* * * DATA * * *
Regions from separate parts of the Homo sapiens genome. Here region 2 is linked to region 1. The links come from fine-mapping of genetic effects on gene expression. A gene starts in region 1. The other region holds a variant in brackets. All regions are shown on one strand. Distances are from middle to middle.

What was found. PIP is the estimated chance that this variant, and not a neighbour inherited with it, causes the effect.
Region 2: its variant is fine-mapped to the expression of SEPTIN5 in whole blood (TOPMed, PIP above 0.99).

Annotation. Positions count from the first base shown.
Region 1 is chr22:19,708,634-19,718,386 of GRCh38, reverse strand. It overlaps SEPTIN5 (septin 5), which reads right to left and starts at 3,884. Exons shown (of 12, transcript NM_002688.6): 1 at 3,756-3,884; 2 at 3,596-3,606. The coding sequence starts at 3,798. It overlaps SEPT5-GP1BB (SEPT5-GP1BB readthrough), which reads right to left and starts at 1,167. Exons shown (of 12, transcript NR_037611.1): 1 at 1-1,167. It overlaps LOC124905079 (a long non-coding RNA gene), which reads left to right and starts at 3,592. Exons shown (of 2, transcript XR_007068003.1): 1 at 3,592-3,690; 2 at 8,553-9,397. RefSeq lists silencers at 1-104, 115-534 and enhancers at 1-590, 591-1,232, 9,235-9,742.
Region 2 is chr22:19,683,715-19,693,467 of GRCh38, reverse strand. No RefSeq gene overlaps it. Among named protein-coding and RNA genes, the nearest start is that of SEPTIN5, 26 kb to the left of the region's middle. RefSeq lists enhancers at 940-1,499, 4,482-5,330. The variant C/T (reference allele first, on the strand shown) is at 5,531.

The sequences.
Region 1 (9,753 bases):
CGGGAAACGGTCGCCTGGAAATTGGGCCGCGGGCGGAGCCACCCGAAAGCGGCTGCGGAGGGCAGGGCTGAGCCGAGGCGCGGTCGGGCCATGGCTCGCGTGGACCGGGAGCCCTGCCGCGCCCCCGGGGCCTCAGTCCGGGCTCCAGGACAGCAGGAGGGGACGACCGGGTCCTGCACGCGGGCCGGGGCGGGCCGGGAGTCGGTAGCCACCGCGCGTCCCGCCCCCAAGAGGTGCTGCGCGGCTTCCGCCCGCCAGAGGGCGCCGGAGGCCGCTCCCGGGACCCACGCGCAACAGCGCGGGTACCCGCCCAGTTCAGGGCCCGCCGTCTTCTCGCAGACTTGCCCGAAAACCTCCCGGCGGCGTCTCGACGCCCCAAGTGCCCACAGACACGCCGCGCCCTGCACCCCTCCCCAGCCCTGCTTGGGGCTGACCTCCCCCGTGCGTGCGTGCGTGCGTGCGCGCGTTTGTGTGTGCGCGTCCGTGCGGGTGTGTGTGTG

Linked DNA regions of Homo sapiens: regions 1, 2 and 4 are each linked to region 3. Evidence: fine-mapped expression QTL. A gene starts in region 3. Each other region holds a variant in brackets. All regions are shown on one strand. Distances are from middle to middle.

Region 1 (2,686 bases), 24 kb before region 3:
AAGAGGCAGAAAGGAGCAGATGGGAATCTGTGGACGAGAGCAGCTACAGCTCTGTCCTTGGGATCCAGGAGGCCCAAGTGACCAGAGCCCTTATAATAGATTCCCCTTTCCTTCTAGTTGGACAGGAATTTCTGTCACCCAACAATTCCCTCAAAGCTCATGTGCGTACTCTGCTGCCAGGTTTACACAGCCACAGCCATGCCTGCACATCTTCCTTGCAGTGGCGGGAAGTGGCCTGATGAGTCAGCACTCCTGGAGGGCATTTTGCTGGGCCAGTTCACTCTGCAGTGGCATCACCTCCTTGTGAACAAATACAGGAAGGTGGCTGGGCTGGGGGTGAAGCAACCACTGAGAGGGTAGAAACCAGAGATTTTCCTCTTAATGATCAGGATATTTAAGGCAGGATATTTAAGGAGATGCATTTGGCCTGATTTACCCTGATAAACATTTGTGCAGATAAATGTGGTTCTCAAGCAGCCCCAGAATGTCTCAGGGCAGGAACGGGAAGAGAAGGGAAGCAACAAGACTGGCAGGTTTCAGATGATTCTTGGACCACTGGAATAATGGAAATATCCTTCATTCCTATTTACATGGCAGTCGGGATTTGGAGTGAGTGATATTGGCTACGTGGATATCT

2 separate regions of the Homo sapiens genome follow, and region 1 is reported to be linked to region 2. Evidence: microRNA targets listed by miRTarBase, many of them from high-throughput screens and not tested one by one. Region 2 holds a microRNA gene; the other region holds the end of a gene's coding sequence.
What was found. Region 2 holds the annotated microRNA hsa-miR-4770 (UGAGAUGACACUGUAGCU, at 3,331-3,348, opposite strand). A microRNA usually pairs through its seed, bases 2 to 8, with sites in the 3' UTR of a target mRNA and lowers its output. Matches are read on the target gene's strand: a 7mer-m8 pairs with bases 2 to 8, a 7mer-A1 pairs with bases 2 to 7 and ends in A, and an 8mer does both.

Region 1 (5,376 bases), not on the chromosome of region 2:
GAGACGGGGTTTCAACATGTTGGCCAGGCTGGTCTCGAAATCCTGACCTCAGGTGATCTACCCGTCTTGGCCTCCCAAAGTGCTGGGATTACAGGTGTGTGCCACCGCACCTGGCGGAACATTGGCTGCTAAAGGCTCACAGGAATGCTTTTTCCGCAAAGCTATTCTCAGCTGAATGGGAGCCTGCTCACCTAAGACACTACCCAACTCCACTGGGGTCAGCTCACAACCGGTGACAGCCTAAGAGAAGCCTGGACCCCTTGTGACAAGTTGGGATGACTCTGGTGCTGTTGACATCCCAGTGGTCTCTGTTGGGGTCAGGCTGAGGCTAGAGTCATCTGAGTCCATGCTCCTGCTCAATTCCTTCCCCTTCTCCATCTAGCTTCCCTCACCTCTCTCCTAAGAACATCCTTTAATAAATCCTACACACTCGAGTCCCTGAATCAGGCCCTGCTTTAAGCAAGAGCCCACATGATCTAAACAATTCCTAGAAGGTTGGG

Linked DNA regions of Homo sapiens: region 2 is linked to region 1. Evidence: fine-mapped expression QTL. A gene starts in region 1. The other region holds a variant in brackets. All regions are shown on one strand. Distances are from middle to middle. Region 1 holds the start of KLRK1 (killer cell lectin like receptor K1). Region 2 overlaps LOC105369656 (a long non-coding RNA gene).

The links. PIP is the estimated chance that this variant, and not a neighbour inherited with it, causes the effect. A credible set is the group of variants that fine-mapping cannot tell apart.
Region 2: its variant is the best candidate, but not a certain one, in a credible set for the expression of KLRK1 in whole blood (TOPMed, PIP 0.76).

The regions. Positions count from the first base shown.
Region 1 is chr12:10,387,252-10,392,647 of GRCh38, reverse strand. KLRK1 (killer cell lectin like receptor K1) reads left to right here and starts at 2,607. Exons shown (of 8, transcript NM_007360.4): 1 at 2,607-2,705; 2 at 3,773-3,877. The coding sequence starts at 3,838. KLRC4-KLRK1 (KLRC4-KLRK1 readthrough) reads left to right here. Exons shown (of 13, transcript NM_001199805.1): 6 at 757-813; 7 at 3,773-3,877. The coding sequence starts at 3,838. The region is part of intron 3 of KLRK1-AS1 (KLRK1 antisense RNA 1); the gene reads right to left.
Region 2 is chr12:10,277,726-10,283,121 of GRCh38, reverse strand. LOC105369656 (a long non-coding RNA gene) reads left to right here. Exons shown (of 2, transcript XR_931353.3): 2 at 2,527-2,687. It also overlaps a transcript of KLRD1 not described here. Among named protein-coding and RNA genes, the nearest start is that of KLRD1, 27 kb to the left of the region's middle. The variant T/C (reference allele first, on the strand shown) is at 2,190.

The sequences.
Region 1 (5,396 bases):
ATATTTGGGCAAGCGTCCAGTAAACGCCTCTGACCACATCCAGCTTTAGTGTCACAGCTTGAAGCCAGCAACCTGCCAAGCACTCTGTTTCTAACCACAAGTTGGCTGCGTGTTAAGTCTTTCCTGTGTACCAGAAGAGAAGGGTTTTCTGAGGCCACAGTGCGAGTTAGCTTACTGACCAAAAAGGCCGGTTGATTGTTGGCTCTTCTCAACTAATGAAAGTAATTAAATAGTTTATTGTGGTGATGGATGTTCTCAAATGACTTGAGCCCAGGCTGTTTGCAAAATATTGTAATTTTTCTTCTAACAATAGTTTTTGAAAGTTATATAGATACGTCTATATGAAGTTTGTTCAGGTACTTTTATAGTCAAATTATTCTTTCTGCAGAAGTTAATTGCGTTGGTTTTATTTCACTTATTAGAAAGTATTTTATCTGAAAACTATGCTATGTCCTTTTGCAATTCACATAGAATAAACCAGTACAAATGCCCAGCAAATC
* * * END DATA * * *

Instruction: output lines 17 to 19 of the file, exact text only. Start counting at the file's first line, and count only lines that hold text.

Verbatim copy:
Linked DNA regions of Homo sapiens: region 2 is linked to region 1. Evidence: fine-mapped expression QTL. A gene starts in region 1. The other region holds a variant in brackets. All regions are shown on one strand. Distances are from middle to middle. Region 1 holds the start of KLRK1 (killer cell lectin like receptor K1). Region 2 overlaps LOC105369656 (a long non-coding RNA gene).

The links. PIP is the estimated chance that this variant, and not a neighbour inherited with it, causes the effect. A credible set is the group of variants that fine-mapping cannot tell apart.
Region 2: its variant is the best candidate, but not a certain one, in a credible set for the expression of KLRK1 in whole blood (TOPMed, PIP 0.76).